Over the last two days, retail traders sold $1.9 billion worth of shares, making it the most significant two-day outflow in 14 months, as stated by brokerage JPMorgan (NYSE: JPM).
Not until last week, they were net buyers of equities, notching the highest level ever registered on May 5, as Vanda (NASDAQ: VNDA) Research stated.
JPM strategist Peng Cheng said that retail buying impulse showed signs of slowing before this latest outbreak of selling.
The benchmark S&P 500 is within 2% of establishing a bear market for the first since the epidemic-led crash in March 2020 as the end of easy money pushes investors out of riskier bets.
Retail investors underperforming
Retail investor presence in equity markets has dwindled compared to early last year when aided by fat stimulus checks and low trading fees, and they flocked to online message boards to move markets while remaining locked up in their homes.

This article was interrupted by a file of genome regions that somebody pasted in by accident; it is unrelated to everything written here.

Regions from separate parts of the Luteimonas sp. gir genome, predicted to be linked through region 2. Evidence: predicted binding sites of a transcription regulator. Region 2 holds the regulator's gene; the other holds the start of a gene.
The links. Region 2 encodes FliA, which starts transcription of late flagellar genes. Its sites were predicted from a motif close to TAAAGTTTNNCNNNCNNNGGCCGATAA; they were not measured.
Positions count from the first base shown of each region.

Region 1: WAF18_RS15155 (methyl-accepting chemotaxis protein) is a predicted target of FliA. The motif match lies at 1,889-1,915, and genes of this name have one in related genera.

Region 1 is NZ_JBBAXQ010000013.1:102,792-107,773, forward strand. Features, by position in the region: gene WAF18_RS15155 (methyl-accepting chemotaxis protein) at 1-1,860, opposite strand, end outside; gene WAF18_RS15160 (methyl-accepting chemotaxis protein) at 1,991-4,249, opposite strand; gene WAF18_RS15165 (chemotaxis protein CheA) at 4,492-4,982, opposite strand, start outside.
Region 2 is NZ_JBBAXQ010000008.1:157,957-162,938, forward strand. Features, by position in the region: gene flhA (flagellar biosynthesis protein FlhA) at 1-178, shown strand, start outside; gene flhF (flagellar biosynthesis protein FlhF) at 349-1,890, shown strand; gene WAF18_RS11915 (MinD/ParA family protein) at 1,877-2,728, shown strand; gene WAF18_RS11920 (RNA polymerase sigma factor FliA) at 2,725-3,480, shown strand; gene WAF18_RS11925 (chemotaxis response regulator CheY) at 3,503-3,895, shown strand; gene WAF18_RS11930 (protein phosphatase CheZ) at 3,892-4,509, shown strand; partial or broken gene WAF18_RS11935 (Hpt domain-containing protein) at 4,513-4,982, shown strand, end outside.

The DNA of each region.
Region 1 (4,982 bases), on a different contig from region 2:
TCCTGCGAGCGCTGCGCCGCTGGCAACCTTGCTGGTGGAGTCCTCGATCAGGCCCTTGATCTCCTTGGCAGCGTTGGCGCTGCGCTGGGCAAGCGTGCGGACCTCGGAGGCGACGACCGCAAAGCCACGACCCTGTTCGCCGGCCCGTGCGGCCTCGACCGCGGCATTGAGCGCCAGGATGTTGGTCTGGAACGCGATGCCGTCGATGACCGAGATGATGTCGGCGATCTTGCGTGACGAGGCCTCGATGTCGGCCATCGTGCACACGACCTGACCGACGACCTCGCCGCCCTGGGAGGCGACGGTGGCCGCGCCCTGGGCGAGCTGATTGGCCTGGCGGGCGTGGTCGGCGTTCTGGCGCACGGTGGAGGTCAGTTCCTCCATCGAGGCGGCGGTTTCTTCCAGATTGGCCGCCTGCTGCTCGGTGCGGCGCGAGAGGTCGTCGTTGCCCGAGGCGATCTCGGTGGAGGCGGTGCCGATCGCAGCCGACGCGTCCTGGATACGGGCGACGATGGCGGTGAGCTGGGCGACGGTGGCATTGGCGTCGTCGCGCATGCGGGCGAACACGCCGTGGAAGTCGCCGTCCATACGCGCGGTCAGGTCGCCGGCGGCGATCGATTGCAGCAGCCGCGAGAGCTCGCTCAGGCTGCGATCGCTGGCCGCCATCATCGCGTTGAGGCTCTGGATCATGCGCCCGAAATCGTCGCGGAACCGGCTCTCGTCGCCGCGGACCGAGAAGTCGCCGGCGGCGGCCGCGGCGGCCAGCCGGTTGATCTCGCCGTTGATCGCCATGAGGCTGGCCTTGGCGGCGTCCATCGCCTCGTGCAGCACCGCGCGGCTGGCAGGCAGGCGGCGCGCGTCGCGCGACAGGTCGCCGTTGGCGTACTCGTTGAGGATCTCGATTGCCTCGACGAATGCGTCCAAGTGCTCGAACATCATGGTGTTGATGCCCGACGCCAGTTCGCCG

As of Wednesday’s market close, U.S. retail traders accounted for approximately 12% of the total volume of shares traded compared to around 20% at the peak in January 2021, JPM said.
The average retail investor has also underperformed the S&P 500, making just about 6% since January 2020 compared to the 24% return of the benchmark index, JP Morgan estimated.
On a client note, retail buying is slowing, Marco Iachini, senior vice-president at Vanda, could be “fatigue rather than outright capitulation” on their part.